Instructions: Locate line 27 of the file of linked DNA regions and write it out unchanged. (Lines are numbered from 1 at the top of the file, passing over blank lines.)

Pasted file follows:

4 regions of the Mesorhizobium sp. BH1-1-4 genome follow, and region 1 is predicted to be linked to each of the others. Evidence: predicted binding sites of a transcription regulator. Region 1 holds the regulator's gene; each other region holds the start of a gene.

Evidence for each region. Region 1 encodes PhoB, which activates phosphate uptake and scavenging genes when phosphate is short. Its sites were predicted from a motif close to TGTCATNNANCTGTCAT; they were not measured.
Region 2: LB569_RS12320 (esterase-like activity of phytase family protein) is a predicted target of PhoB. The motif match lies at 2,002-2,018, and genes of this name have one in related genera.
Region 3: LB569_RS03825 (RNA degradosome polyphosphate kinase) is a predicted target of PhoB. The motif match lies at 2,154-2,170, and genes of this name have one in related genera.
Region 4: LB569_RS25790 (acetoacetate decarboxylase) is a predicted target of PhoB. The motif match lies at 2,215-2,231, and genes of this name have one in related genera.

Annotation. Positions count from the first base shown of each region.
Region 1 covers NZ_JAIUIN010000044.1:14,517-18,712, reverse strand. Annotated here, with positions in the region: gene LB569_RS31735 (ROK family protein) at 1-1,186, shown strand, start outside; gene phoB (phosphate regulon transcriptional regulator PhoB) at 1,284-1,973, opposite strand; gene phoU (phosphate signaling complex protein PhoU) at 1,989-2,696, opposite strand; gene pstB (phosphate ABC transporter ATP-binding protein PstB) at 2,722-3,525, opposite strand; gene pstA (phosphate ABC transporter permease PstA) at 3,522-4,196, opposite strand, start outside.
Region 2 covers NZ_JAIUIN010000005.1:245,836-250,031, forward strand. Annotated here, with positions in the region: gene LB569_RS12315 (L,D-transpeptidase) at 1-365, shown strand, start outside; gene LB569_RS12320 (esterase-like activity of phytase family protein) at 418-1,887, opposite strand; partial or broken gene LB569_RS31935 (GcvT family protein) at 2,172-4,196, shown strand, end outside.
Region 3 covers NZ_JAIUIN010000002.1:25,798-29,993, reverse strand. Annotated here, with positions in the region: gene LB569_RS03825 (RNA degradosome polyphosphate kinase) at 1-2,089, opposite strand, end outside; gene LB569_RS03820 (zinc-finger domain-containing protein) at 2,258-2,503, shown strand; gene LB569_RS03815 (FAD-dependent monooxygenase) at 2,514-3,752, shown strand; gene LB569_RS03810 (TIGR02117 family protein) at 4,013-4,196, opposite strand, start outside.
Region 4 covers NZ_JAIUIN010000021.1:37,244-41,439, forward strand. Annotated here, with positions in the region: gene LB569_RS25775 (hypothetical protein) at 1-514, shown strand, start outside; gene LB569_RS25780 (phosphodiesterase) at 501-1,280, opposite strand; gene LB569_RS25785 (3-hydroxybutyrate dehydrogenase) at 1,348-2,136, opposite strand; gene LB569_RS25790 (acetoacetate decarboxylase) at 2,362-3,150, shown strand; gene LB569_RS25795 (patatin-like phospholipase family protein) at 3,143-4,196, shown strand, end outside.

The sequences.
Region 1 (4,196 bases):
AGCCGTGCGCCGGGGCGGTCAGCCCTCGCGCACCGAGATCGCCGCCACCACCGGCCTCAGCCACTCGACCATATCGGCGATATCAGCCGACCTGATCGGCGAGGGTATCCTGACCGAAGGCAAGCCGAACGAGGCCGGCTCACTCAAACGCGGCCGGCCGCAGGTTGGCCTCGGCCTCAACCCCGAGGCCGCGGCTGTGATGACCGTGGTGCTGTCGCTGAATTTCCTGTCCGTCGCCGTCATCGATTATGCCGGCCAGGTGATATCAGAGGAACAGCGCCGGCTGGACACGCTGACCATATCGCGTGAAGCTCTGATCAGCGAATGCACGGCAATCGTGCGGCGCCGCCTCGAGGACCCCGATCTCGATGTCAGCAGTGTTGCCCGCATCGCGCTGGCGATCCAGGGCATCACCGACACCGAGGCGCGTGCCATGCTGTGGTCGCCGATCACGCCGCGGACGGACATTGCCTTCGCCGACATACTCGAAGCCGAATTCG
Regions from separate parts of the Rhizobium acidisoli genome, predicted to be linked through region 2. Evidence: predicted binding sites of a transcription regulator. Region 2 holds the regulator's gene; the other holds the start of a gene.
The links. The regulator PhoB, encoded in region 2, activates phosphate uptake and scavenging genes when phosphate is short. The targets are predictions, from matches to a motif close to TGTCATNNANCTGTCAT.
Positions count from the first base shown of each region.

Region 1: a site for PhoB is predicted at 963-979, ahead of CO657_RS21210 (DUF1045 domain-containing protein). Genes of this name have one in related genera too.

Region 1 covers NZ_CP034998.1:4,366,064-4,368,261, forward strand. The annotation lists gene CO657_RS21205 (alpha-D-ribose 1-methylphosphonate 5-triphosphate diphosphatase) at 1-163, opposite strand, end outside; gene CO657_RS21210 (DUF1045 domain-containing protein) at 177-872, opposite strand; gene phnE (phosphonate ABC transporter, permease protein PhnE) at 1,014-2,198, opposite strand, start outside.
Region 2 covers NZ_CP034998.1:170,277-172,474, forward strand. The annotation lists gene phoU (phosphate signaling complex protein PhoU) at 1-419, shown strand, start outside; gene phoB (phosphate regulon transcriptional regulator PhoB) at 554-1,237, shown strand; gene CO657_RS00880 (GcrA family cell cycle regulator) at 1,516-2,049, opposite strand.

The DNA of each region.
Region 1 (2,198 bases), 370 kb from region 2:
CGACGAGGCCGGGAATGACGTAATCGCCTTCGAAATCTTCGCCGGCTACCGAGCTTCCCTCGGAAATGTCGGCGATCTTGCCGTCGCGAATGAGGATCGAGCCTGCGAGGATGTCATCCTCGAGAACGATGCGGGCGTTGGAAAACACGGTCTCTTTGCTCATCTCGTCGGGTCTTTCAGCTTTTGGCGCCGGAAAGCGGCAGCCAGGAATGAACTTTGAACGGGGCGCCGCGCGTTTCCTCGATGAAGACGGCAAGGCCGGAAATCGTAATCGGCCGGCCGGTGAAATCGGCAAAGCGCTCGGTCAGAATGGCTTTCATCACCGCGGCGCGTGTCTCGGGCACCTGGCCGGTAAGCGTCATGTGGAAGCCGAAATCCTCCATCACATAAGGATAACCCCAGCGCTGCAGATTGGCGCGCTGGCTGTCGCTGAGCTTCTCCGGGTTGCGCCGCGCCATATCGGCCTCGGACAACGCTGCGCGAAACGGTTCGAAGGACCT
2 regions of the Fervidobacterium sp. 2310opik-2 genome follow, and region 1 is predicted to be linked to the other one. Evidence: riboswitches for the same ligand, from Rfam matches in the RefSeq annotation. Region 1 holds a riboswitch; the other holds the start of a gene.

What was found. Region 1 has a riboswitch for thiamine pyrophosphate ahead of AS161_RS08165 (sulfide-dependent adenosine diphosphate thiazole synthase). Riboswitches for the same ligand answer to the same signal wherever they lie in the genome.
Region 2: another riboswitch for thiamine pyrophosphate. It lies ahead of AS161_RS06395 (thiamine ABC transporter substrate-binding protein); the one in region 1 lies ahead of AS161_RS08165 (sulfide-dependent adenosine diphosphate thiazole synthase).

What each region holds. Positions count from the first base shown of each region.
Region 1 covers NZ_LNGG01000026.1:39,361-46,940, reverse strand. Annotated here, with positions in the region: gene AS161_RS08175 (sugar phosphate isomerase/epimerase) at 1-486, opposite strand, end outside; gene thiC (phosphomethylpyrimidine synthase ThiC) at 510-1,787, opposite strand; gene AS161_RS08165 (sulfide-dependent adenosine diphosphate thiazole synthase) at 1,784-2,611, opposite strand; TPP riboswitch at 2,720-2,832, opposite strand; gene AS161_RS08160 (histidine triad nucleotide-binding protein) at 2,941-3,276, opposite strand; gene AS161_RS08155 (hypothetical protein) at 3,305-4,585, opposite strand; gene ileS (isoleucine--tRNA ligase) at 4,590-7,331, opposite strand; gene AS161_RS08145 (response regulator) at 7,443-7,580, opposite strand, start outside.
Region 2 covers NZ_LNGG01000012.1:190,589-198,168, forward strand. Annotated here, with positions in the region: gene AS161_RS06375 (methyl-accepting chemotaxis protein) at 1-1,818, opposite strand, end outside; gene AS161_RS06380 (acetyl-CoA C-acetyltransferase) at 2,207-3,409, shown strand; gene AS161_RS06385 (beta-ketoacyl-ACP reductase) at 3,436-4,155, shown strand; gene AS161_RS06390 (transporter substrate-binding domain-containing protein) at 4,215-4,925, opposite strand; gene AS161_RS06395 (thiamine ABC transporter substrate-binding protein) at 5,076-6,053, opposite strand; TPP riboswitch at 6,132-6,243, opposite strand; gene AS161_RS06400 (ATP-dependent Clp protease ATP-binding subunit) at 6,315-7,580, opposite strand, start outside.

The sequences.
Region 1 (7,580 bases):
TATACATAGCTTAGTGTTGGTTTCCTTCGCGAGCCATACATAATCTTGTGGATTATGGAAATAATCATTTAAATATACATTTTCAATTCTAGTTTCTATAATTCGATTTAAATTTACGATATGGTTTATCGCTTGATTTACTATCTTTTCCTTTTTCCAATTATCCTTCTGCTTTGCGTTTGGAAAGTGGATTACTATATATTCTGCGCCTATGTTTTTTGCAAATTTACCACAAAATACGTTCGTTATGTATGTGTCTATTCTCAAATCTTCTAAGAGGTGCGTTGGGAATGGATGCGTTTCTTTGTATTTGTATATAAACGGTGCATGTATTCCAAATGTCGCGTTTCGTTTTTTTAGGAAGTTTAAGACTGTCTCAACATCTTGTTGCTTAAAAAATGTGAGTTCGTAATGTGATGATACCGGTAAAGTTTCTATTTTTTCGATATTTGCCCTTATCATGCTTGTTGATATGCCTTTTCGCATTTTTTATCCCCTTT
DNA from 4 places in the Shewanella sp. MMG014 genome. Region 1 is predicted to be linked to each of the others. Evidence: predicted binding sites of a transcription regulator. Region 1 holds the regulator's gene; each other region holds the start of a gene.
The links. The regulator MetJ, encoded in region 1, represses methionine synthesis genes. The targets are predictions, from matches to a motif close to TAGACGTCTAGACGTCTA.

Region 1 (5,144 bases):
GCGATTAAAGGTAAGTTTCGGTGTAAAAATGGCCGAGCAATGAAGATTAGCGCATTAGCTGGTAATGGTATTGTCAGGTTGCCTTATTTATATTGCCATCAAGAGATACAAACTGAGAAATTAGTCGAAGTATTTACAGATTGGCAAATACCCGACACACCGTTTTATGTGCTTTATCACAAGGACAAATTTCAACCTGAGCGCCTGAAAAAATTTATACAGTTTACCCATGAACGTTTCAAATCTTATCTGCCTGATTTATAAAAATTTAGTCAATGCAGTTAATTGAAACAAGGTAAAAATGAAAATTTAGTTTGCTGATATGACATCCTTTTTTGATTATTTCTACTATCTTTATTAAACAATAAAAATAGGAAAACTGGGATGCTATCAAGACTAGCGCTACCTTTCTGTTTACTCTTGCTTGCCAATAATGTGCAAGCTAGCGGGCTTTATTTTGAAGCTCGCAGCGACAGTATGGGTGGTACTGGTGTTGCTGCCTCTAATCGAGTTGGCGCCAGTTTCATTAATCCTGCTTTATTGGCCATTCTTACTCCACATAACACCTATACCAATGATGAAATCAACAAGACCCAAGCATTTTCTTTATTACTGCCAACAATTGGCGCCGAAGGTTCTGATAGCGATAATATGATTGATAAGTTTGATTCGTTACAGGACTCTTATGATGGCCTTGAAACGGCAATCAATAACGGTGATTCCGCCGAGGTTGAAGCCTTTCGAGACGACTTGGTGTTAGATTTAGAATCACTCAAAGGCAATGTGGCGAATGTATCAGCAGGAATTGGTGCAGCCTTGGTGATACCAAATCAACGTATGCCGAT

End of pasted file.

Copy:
Region 1 covers NZ_LNGG01000026.1:39,361-46,940, reverse strand. Annotated here, with positions in the region: gene AS161_RS08175 (sugar phosphate isomerase/epimerase) at 1-486, opposite strand, end outside; gene thiC (phosphomethylpyrimidine synthase ThiC) at 510-1,787, opposite strand; gene AS161_RS08165 (sulfide-dependent adenosine diphosphate thiazole synthase) at 1,784-2,611, opposite strand; TPP riboswitch at 2,720-2,832, opposite strand; gene AS161_RS08160 (histidine triad nucleotide-binding protein) at 2,941-3,276, opposite strand; gene AS161_RS08155 (hypothetical protein) at 3,305-4,585, opposite strand; gene ileS (isoleucine--tRNA ligase) at 4,590-7,331, opposite strand; gene AS161_RS08145 (response regulator) at 7,443-7,580, opposite strand, start outside.